Of course, the premise of a FabLab is to create something new, and in my experience learning to use a machine gives you a lot of ideas about what can be created with it — so if you want to design something (even to have someone else build it), if you want to be innovative, you could start by learning the various styles of fabrication. I think as people’s interest is piqued by the surprising inventions exhibited at Maker Faires and workshops, they will be enticed to try it themselves.

After telling Ted that I was interested in learning about as many maker communities as possible, he said “We better get over to OpenLab then, you can come to FabLab any night but OpenLab is Wednesdays, lets go.”

Exterior of FabLab Taipei, Interior of cab across town.

Ted hailed a cab to take us across town to OpenLab Taipei, past a temple and through narrow corridors. I had just read about this neighborhood earlier that day: an illegal settlement of improvised architecture that the city chose to preserve and transform into a collective of artist studios called Treasure Hill. I was surprised to find out that a hackerspace was nestled among the concrete cubes stacked up here, but it certainly fit in among the artist studios.

The most striking project sitting on the shelf was a 3D printed Immorton Joe mask complete with ribbon cable hairdo. A very DIY shortwave radio built with point-to-point soldering on a copper board was being tuned into Chinese music. Scattered on the table were other projects in progress including a recycled CD drive pen plotter. A pile of vintage diagnostics gear completed the hackerspace aesthetic, and an impressive laser-etched stamp stood ready to print more banners for promoting the space.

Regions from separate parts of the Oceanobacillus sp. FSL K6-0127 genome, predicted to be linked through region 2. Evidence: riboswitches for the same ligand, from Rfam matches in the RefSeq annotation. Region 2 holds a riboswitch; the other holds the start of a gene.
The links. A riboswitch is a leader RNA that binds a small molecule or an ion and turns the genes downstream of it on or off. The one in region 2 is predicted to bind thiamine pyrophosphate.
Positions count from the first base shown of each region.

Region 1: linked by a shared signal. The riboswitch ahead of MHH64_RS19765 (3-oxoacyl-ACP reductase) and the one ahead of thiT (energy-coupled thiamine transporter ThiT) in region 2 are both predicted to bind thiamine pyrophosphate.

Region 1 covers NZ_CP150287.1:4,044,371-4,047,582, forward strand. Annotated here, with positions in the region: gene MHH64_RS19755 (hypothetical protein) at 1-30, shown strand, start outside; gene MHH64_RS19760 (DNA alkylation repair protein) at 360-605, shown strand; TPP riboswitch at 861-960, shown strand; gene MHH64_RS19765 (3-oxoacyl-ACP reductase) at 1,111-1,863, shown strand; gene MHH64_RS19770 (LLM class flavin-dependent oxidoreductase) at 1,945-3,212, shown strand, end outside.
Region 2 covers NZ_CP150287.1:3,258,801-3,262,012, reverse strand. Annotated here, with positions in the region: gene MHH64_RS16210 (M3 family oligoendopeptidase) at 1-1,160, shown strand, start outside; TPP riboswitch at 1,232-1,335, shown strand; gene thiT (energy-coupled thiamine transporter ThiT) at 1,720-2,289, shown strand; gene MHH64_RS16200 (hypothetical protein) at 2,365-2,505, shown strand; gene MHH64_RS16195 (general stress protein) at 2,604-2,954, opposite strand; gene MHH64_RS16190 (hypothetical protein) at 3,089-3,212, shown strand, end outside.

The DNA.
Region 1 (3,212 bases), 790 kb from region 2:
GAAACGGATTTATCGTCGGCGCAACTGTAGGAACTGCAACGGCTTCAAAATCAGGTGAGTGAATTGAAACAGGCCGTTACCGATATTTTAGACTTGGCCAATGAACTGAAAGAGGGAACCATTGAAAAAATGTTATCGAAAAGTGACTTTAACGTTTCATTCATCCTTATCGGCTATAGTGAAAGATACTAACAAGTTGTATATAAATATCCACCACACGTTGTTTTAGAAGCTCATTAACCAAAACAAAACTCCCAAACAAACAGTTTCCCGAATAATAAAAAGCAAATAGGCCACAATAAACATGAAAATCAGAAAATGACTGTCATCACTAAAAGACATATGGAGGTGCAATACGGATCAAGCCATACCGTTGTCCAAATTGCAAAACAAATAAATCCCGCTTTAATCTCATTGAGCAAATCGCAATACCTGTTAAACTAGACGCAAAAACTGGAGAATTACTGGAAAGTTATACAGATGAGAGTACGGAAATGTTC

We were just here for an hour before people were packing up. Ted and I took the metro one stop to the Shida night market to keep chatting about maker communities. There was some fantastic barbeque chicken (was that cinnamon? Five spice?) and instead of bars in this area there are convenience stores with barstools in a sitting area — kind of neat, you pay convenience store prices for a bar experience. We talked about 3Nod underwriting Fab12 and how Fab Academy would work for a Chinese student body (the material will be translated on a rolling basis and Chinese fab labs will work a few weeks behind English language labs).

The next day I visited the Treasure Hill artist village again, this time in the daylight. It has fantastic art scattered around the open areas and on top of roofs. I peaked into a small cafe called Tadpole Point and saw they had burgers with fried egg on the menu so I put in an order and browsed the art books lining the wall. The room had a great view out the screen door overlooking the interstate and the valley. According to wiki this location was originally fortified for anti-aircraft defense, but it’s a good place to enjoy the scenery, too. With a great burger served on a solid wood butcher block and a breeze through a window of the poured concrete room, I reflected on how cheap materials can be arranged so elegantly, in the case of architecture and for food.

Unfortunately I didn’t get to find out more about the Conductive Ink Experiment nor the More Than Useful Detective Lab.